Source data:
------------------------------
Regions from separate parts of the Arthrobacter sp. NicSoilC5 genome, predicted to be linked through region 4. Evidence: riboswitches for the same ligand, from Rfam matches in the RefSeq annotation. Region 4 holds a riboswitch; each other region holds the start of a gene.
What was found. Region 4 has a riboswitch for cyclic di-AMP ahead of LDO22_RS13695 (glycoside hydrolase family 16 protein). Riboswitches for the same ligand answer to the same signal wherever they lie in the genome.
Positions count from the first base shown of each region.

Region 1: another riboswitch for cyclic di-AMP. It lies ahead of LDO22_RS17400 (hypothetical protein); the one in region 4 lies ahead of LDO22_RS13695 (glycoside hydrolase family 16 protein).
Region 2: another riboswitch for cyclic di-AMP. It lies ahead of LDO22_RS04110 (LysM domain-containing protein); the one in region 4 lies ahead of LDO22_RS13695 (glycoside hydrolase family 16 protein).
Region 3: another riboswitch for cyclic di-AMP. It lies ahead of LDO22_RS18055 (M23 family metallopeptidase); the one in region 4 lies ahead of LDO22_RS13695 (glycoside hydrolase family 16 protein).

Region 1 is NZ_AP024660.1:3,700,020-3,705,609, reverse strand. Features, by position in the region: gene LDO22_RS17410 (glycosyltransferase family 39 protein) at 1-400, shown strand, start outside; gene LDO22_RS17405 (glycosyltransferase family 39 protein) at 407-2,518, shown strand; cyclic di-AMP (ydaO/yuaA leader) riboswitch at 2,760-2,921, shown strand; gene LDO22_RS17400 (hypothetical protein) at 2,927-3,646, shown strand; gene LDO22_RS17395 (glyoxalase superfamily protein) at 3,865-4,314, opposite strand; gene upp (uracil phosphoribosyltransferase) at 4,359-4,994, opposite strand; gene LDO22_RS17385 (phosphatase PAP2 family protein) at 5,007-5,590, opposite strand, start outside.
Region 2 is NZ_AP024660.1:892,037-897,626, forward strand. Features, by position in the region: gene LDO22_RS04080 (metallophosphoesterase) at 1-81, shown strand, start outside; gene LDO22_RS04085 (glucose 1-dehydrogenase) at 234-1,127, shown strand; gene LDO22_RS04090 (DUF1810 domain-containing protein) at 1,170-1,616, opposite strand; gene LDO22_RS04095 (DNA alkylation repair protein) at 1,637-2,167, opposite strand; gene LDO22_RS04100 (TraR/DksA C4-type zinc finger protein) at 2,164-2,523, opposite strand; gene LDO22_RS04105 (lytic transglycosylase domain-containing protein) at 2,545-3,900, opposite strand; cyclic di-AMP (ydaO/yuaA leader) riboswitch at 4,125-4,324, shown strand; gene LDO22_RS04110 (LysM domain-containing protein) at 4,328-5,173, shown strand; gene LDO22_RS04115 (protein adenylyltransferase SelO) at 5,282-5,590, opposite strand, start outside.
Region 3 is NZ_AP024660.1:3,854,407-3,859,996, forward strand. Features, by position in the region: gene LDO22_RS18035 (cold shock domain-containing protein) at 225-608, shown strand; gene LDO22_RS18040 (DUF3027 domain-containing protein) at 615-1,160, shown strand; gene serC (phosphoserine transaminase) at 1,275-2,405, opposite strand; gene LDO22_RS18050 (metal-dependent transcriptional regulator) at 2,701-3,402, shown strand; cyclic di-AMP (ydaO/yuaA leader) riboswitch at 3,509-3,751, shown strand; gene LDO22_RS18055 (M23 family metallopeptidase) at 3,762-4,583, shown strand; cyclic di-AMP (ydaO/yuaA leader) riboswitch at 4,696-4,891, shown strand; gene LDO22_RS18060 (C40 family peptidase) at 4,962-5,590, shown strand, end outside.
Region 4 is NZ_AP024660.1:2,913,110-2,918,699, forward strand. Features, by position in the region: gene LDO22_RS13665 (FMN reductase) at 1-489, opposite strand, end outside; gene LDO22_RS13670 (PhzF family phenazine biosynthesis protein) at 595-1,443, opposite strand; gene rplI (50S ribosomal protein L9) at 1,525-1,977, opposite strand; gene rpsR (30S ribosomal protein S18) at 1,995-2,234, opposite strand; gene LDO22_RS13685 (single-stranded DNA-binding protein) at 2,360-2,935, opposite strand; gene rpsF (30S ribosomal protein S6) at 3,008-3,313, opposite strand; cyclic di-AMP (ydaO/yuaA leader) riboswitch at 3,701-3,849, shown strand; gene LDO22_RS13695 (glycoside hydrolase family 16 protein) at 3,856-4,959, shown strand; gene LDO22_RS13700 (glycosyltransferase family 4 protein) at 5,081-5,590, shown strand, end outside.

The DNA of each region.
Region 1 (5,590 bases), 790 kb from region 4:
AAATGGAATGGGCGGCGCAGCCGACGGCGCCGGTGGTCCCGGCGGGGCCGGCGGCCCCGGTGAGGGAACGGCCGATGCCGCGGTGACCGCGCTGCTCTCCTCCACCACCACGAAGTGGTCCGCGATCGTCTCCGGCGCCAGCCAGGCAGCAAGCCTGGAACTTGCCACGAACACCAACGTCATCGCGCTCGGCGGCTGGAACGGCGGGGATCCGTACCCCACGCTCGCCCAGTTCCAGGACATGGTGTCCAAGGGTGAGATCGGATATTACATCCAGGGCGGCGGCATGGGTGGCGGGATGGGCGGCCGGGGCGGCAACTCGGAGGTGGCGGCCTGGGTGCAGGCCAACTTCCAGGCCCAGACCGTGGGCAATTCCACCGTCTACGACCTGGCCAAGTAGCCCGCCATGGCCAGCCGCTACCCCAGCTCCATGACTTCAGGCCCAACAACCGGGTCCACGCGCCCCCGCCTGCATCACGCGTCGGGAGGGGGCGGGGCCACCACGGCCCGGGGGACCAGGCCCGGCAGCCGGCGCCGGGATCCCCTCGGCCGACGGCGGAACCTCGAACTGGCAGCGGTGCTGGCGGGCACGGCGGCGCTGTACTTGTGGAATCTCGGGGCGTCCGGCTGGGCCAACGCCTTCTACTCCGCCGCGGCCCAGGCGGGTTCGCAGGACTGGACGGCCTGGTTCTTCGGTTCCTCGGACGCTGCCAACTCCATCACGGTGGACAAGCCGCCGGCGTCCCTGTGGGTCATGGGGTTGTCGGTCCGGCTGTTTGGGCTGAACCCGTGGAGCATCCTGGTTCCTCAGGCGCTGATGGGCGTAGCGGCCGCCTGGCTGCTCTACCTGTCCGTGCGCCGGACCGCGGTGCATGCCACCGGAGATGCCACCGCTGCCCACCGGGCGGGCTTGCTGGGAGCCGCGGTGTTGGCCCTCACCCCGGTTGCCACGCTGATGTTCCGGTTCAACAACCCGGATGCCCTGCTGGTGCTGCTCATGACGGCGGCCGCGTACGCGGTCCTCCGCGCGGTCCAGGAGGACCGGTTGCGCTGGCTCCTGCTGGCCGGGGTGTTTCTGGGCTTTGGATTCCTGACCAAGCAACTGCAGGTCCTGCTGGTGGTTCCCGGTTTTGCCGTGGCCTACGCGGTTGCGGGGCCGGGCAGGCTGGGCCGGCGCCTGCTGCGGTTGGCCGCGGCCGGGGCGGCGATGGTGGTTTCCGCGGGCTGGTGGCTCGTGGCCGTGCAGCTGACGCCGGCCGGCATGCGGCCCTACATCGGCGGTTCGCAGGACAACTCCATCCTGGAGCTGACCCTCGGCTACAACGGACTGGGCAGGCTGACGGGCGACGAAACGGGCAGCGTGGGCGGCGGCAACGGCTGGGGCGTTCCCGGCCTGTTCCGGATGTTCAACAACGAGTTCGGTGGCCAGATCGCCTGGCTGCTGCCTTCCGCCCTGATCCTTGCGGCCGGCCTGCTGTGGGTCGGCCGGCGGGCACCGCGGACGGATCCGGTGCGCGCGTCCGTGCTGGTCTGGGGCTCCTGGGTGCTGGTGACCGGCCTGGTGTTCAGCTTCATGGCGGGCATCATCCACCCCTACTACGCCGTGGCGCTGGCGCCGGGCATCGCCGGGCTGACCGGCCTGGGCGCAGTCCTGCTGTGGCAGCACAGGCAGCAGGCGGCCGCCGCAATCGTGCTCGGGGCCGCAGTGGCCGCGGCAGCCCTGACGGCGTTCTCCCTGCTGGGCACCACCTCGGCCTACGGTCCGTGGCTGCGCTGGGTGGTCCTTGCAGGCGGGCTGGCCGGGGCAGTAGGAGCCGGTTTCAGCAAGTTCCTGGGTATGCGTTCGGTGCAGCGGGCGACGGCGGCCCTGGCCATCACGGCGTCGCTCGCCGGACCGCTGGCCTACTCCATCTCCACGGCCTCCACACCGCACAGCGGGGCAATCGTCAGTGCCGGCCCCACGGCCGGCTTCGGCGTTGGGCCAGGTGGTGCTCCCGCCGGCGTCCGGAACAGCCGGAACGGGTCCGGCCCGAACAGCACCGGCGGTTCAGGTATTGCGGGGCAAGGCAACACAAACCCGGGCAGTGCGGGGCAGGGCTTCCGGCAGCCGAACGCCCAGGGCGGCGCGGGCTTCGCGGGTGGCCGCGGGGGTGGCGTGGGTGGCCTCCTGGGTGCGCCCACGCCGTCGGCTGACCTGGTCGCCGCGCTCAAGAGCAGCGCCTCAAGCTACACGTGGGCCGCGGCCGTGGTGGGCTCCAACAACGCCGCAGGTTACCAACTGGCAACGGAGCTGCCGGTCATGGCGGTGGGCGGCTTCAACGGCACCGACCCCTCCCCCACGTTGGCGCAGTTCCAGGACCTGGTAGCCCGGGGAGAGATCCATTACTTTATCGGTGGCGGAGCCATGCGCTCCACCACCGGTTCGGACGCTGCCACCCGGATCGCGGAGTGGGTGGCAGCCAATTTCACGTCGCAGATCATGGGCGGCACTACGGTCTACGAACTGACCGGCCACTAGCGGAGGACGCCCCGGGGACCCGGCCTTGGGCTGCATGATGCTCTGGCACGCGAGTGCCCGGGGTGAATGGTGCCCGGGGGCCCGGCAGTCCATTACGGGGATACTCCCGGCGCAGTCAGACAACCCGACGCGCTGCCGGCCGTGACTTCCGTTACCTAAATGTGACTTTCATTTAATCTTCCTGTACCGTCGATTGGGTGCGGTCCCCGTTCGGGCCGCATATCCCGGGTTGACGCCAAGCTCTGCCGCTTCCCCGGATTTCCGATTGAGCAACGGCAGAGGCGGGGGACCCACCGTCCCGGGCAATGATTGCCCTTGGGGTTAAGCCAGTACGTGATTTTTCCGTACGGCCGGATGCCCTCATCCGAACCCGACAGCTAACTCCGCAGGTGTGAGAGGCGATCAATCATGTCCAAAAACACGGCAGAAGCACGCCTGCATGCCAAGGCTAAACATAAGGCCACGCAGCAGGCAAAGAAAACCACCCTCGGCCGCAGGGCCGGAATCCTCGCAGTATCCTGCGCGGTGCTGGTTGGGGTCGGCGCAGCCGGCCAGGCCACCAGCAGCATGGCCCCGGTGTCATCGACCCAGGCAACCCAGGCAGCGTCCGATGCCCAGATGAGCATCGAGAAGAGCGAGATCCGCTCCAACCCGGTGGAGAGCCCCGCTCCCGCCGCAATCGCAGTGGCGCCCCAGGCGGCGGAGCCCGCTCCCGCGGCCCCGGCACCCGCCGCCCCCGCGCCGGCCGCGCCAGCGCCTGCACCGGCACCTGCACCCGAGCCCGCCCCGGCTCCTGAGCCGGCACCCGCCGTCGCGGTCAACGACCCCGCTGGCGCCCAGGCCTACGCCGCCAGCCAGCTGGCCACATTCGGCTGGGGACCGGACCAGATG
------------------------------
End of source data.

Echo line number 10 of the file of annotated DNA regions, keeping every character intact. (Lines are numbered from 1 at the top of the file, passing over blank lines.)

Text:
Region 4 is NZ_AP024660.1:2,913,110-2,918,699, forward strand. Features, by position in the region: gene LDO22_RS13665 (FMN reductase) at 1-489, opposite strand, end outside; gene LDO22_RS13670 (PhzF family phenazine biosynthesis protein) at 595-1,443, opposite strand; gene rplI (50S ribosomal protein L9) at 1,525-1,977, opposite strand; gene rpsR (30S ribosomal protein S18) at 1,995-2,234, opposite strand; gene LDO22_RS13685 (single-stranded DNA-binding protein) at 2,360-2,935, opposite strand; gene rpsF (30S ribosomal protein S6) at 3,008-3,313, opposite strand; cyclic di-AMP (ydaO/yuaA leader) riboswitch at 3,701-3,849, shown strand; gene LDO22_RS13695 (glycoside hydrolase family 16 protein) at 3,856-4,959, shown strand; gene LDO22_RS13700 (glycosyltransferase family 4 protein) at 5,081-5,590, shown strand, end outside.